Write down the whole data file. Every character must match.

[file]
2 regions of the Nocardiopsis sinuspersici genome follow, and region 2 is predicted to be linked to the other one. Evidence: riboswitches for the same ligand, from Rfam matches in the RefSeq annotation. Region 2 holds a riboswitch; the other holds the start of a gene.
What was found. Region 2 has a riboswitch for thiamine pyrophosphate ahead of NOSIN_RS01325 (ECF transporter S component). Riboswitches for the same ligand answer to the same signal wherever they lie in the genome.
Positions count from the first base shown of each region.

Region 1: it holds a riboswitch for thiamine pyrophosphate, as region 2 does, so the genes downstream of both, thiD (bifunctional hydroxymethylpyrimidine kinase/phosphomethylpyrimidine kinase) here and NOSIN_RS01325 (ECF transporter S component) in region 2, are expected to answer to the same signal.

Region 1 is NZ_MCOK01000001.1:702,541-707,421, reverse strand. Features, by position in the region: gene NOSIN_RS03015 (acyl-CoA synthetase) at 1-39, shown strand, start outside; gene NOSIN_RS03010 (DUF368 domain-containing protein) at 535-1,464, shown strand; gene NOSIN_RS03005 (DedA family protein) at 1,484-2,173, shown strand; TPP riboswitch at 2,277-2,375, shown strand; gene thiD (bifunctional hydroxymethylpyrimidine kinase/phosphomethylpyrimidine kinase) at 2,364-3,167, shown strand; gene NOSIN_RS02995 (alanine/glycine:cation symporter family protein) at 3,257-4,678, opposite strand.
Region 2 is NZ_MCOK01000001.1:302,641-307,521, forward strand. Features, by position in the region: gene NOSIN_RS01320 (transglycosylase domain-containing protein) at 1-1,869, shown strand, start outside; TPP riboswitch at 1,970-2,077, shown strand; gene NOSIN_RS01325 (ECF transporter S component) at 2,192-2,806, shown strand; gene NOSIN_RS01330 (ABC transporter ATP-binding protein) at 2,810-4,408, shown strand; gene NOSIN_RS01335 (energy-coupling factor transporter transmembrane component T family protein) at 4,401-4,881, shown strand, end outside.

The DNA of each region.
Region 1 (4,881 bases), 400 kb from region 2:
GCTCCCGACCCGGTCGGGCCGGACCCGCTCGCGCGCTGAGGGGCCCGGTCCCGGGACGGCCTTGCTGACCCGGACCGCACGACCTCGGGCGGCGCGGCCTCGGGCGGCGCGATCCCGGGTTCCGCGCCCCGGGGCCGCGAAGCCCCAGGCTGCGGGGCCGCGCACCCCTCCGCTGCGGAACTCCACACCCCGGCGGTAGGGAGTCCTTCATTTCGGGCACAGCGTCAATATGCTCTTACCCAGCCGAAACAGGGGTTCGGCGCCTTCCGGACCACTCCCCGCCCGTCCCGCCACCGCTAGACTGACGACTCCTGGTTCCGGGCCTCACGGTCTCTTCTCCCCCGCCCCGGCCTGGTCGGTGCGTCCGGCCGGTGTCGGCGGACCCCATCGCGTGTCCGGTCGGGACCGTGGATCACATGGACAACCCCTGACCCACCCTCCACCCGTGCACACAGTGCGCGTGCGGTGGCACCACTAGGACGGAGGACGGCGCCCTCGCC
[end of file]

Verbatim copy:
2 regions of the Nocardiopsis sinuspersici genome follow, and region 2 is predicted to be linked to the other one. Evidence: riboswitches for the same ligand, from Rfam matches in the RefSeq annotation. Region 2 holds a riboswitch; the other holds the start of a gene.
What was found. Region 2 has a riboswitch for thiamine pyrophosphate ahead of NOSIN_RS01325 (ECF transporter S component). Riboswitches for the same ligand answer to the same signal wherever they lie in the genome.
Positions count from the first base shown of each region.

Region 1: it holds a riboswitch for thiamine pyrophosphate, as region 2 does, so the genes downstream of both, thiD (bifunctional hydroxymethylpyrimidine kinase/phosphomethylpyrimidine kinase) here and NOSIN_RS01325 (ECF transporter S component) in region 2, are expected to answer to the same signal.

Region 1 is NZ_MCOK01000001.1:702,541-707,421, reverse strand. Features, by position in the region: gene NOSIN_RS03015 (acyl-CoA synthetase) at 1-39, shown strand, start outside; gene NOSIN_RS03010 (DUF368 domain-containing protein) at 535-1,464, shown strand; gene NOSIN_RS03005 (DedA family protein) at 1,484-2,173, shown strand; TPP riboswitch at 2,277-2,375, shown strand; gene thiD (bifunctional hydroxymethylpyrimidine kinase/phosphomethylpyrimidine kinase) at 2,364-3,167, shown strand; gene NOSIN_RS02995 (alanine/glycine:cation symporter family protein) at 3,257-4,678, opposite strand.
Region 2 is NZ_MCOK01000001.1:302,641-307,521, forward strand. Features, by position in the region: gene NOSIN_RS01320 (transglycosylase domain-containing protein) at 1-1,869, shown strand, start outside; TPP riboswitch at 1,970-2,077, shown strand; gene NOSIN_RS01325 (ECF transporter S component) at 2,192-2,806, shown strand; gene NOSIN_RS01330 (ABC transporter ATP-binding protein) at 2,810-4,408, shown strand; gene NOSIN_RS01335 (energy-coupling factor transporter transmembrane component T family protein) at 4,401-4,881, shown strand, end outside.

The DNA of each region.
Region 1 (4,881 bases), 400 kb from region 2:
GCTCCCGACCCGGTCGGGCCGGACCCGCTCGCGCGCTGAGGGGCCCGGTCCCGGGACGGCCTTGCTGACCCGGACCGCACGACCTCGGGCGGCGCGGCCTCGGGCGGCGCGATCCCGGGTTCCGCGCCCCGGGGCCGCGAAGCCCCAGGCTGCGGGGCCGCGCACCCCTCCGCTGCGGAACTCCACACCCCGGCGGTAGGGAGTCCTTCATTTCGGGCACAGCGTCAATATGCTCTTACCCAGCCGAAACAGGGGTTCGGCGCCTTCCGGACCACTCCCCGCCCGTCCCGCCACCGCTAGACTGACGACTCCTGGTTCCGGGCCTCACGGTCTCTTCTCCCCCGCCCCGGCCTGGTCGGTGCGTCCGGCCGGTGTCGGCGGACCCCATCGCGTGTCCGGTCGGGACCGTGGATCACATGGACAACCCCTGACCCACCCTCCACCCGTGCACACAGTGCGCGTGCGGTGGCACCACTAGGACGGAGGACGGCGCCCTCGCC